So, just who is this Jane Anger?, we wonder.  Actress?  Agitator?

Patience. Blood will out.

The Privileges of Anger

“Being outwardly angry is a privilege,” explains Monahon. “I think it becomes clear by the end of the play that she has had to swallow so much.”

The other woman who shows up, braving the pandemic to make a bid for reconciliation, is Anne Hathaway, Shakespeare’s abandoned wife who has languished at home in Stratford the last seven years while her husband has been making a name and a fortune for himself in London.

Talene Monahon & Michael Urie (photo by Valerie Terranova)

“She is not in touch with her own emotions,” Monahon explains of Anne. “And part of her arc in the play is having them unleashed.”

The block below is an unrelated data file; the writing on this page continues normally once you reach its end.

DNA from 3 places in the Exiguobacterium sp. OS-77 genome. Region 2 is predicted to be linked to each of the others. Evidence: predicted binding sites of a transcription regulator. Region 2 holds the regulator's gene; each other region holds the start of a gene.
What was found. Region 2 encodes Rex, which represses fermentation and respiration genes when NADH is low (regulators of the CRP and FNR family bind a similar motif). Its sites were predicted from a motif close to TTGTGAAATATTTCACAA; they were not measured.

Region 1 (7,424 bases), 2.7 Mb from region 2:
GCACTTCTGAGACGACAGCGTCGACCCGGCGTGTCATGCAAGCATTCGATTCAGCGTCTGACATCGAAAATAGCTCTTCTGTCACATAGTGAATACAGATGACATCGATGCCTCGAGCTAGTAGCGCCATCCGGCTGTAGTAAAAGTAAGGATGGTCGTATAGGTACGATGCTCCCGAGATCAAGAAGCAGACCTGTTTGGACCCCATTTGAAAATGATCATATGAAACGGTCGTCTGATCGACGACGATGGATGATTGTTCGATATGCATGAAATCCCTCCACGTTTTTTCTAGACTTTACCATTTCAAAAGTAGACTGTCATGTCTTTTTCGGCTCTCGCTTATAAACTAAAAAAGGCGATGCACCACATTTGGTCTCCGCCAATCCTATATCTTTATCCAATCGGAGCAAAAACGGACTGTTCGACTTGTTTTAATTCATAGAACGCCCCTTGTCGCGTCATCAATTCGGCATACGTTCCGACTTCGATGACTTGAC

Between the plenary belly laughs generated by Monahon’s kinetic and exuberant writing, one discerns a durable attention to the logic of rising crisis. The surface is at times almost improvisatory – volatile, irreverent, absurd, scatological, riddled with hilarious anachronism and winks at post-modern self-awareness (“You are a strapping forty-two, sir,” Francis tells Shakespeare / “Francis, the average life expectancy in Jacobean England IS FORTY-TWO,” Shakespeare retorts. “Have Perspective!”) – but it all builds with almost mathematical precision to a final Jacobean burst of comic violence in which the women mete out long overdue retribution for the sins of the patriarchy.

And it’s all followed by a surprising and utterly rewarding coda of calm colloquy between the two women of the play – a consummation that discloses the deeper message behind all the foregoing giddy mayhem.

To Thine Own Self Be True

Monahon’s style might well suggest comparisons to some of the rhetorical fervor of Stoppard, the black humor of Beckett, the insouciant detonations of Ionesco. But Monahon’s own avowed catalogue of influences proves more self-effacing.